In addition to openness, perhaps an equally important factor in its success is the persistence of a challenging spirit of localization among musicians, rather than uncritical acceptance of foreign music. This is seen in the description of the Korean diva “Insooni.” “Insooni tries to cater to all ages (of listeners), from teenagers to people in their 60s, so she doesn’t have a genre. She tried a variety of music, including soul, dance, trot, rock, and ballads, and even tried to combine jazz with Korean music. So what Insooni said on TV a few years ago should be relevant to middle-aged singers. ‘You have to destroy what you are in order to create something new!’”


Books that give you a deeper glimpse into Korean pop music


『흥남부두의 금순이는 어디로 갔을까?』

『레전드 100 아티스트』

『오랜 시간 멋진 유행가 365』

Where Did Geumsun of Heungnam Wharf Go?, Legend 100 Artist, and 365 Old Popular Songs



The book Introduction to the History of Korean Popular Music is a perfect book for people that equate K-pop with Korean popular music, enlightening the historical context. Also, if you read Where Did Geumsun of Heungnam Wharf Go? (Goldenbough) written by music critic Lee Young-Mi published in 2002 before the term “K-pop” began to spread wide, it will help find the connection between Korean popular music and K-pop. It attempts to tell the story of the times through popular songs ranging from Yoon Shim-Duk’s “Hymn of Death” released in 1926, to H.O.T’s “Warrior’s Descendant,” released in 1996. Although the book is written from a first-person perspective, the analysis of the times and interpretation of the singers through their lyrics is acute. For example, he commented about singer Kim Choo-Ja’s song “That’s a Lie! That’s a Lie!” as, “If you are a young reader who doesn’t know her voice, then buy her album and listen to it. The song begins with the lyric ‘That’s a lie’ repeated five times. But each of the repetitions is sung distinctively and poignantly.”
Also, for those who want to approach the entire flow of Korean popular music as a “history seen through singers” or “history seen through songs” rather than as a syntactic description, I recommend reading Legend 100 Artist (Hanbook) and 365 Old Popular Songs (Taerim Score). After all, popular music is a genre led by singers and songs, so there are always moments when it’s beneficial to have an overview as well as a detailed analysis.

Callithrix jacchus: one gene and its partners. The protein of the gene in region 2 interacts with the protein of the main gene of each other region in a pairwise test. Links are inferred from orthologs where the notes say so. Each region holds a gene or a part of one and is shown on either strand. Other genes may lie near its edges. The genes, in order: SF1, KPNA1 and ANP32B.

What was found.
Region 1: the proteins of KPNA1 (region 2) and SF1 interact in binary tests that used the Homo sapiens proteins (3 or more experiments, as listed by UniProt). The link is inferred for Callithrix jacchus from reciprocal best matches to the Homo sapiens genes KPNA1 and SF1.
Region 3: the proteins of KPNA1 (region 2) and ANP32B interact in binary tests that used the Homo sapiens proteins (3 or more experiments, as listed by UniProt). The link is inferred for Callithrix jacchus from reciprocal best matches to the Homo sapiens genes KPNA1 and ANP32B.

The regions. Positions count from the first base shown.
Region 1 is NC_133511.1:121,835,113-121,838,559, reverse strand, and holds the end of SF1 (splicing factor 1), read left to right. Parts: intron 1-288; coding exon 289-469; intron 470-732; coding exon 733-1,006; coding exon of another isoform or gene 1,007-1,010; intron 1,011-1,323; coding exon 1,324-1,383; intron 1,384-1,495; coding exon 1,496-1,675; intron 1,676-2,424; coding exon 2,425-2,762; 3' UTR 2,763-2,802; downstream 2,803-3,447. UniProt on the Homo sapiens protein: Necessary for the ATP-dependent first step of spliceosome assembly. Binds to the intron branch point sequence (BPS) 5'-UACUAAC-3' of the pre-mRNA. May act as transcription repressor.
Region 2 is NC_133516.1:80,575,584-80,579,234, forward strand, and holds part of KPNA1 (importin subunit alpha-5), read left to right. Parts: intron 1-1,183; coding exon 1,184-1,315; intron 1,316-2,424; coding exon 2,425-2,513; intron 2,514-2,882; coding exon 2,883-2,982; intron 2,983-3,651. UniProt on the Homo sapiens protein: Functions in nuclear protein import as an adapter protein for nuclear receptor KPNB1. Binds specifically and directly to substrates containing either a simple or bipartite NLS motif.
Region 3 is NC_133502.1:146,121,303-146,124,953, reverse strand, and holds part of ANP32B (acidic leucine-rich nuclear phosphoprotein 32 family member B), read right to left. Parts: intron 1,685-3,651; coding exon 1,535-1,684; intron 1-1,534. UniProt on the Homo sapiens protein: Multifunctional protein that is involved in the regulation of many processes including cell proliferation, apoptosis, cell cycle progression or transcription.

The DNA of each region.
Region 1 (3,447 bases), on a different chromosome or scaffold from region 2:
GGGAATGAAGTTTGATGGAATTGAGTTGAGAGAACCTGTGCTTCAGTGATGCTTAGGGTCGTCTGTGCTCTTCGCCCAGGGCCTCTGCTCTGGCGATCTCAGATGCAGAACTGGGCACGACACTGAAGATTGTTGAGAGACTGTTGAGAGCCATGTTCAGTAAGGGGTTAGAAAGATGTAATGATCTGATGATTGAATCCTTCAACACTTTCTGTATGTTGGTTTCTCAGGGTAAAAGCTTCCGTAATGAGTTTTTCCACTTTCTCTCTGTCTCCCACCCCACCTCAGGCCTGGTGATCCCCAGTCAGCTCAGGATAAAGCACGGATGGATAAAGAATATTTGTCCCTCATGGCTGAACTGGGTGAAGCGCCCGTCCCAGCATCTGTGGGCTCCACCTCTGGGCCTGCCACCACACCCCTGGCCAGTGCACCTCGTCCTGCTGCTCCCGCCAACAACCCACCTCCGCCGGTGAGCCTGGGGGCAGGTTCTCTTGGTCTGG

Korean pop music in the life of a maestro


『내 기타는 잠들지 않는다』

『문학으로 읽는 조용필』

My Guitar Never Sleeps and Reading Cho Yong-Pil



Although a biography of an artist’s life is the story of a single person, it is meaningful in that the effort to penetrate the point of view in life is a reflection of and confrontation with the times. For those who want to have a different kind of experience with Korean popular music, I emphasize that they must study Shin Jung-Hyeon and Choi Soo-Pil, two giants who changed the landscape of Korean popular music. Shin Jung-Hyeon’s autobiography, My Guitar Never Sleeps (Haeto), originally published in a newspaper series, has a special value in that it calls for quiet reflection on the current music scene. He argues that the music circle today tries to be all fancy on the outside only with the basic format, and most importantly, it is taking away artists’ spirits. Also, through the stories about himself and other top singers confessed by Shin Jung-Hyeon, who has cultivated so many popular singers and even earned the nickname “Team Shin Jung-Hyeon,” you might be able to appreciate Korean rock music. It is not for nothing that we say, “Listen to Shin Jung-Hyeon to know the identity of Korean popular music!”
For Cho Yong-Pil, revered by junior K-pop singers as much as Shin Jung-Hyeon, I recommend Reading Cho Yong-Pil (Jakka) by literary critic Yoo Sung-Ho. In it, he describes Cho as a ‘poet.’ This is an effort to explain that the final author of Cho’s songs, whether written by others or himself, was Cho himself, who interpreted and communicated them. “By placing his iconic songs at the forefront of the various historical events of our time, he took care of and guided his own life to be characterized as a giant of his time. This is an aesthetic intention of his that we must embrace!”


K-pop, the crystal of Korean artists’ artistic blood, sweat, and tears, is a proud culture.


K-pop has burst into the global cultural scene and shaken up the order of things. This is something to be proud of because it is a reversal of the Korean culture, which has always admired and embraced Western culture. It is also the result of the realization of abundant creativity to overcome the limitations of reality, as well as the product of artistic blood, sweat, and tears to transform Western influences into our own. All the books mentioned in this article remind us of this. At the same time, there is a belief that our creative energy and dynamism remain, and a concern that it will not be extinguished by K-pop. K-pop needs to be constantly reinvigorated.



Written by Lim Jin-Mo (Music critic)



Lim Jin-Mo (Music critic)

#Music#K-pop#Popular Music#Idol#Lim Jin-Mo